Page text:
The U.S. Congress has proposed a bill that would force automakers to keep including AM Radio as standard in all of their vehicles.
The reason for this is that the emergency alert service uses this technology.
Electric vehicles emit electromagnetic interference which can affect AM broadcasts.
As more and more automakers have been abandoning AM radio in their new models, a proposed bill is making its way through the U.S. Congress in order to force them to add it back to every car they sell.
While this doesn’t seem like much of an issue at first, automakers warn that including AM radio in electric vehicles is much more costly than it might seem, with potential costs of up to $3.8 million over the next seven years for the industry.
This is because modern vehicles are equipped with numerous electronic devices such as control modules, infotainment systems, and driver assistance technologies that generate electromagnetic interference.
This interference can affect the amplitude of carrier waves that transmit AM radio signals, thus making them fuzzy and significantly reducing the quality of the broadcast.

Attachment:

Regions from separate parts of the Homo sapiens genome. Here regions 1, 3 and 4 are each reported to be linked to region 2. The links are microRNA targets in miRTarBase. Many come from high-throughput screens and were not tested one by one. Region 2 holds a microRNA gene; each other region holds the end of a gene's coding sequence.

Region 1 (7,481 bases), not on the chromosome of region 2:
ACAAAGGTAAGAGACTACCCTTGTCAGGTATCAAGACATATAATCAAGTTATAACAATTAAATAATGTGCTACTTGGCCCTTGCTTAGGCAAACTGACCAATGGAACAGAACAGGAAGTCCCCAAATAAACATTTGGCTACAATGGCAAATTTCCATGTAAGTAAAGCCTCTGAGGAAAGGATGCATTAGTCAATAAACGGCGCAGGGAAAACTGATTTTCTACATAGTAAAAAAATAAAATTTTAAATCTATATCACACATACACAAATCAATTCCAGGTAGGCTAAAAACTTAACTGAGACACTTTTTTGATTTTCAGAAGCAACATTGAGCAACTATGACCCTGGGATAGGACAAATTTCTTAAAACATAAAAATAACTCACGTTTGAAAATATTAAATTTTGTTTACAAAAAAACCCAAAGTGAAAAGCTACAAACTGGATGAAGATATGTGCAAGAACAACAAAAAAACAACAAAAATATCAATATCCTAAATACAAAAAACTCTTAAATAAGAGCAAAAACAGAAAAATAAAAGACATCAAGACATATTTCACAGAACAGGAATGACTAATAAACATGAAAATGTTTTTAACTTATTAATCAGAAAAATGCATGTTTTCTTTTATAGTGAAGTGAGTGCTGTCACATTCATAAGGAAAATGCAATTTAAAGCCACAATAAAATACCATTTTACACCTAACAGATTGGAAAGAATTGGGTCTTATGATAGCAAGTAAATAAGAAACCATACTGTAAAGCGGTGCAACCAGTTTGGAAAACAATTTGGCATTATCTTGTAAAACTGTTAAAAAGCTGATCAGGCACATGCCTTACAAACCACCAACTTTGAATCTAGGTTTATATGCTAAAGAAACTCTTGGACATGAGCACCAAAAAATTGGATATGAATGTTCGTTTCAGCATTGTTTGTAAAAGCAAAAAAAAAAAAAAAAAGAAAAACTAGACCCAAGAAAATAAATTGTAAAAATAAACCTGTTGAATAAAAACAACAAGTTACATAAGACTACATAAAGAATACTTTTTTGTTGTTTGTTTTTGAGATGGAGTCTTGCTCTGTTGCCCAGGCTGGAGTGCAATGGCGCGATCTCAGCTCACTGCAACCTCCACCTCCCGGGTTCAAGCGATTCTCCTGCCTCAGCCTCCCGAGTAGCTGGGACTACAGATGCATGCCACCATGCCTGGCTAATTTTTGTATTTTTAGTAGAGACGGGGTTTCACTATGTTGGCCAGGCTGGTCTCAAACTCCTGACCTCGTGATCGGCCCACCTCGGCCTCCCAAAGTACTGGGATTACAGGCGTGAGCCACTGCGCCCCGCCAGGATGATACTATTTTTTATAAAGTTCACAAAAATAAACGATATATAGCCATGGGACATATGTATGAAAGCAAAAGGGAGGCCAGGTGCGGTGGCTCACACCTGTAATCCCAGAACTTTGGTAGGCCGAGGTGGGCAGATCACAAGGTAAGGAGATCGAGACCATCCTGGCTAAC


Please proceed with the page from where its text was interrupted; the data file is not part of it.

Since electric motors generate copious amounts of electromagnetic interference themselves, this problem is compounded in electric vehicles.
Interestingly, this doesn’t affect FM broadcasts since they create sound by modulating the frequency of the signal rather than its amplitude.
Combined with the steady decline in the popularity of AM radio over several decades, many automakers such as Tesla, Ford, Polestar, Volvo, Mazda, BMW, Rivian, and Volkswagen have already stopped offering this technology in their new vehicles, electric or not.
The reason why the U.S. Congress wants to ensure every vehicle sold in America is equipped with AM radio is that the country’s emergency alert broadcast service still uses this ancient technology to send public safety alerts to all Americans.
This is because AM radio has a few distinct advantages over FM and digital sources, namely that its signal can pass through solid objects and reach places that are usually not served by other broadcast methods, such as valleys and remote areas.
Automakers argue that AM radio is not useful enough to warrant the spending that is needed to make it work in EVs, especially since only 1% of people who received the latest emergency alert broadcast test last month received it via an AM signal, with 95% receiving it on their mobile phone.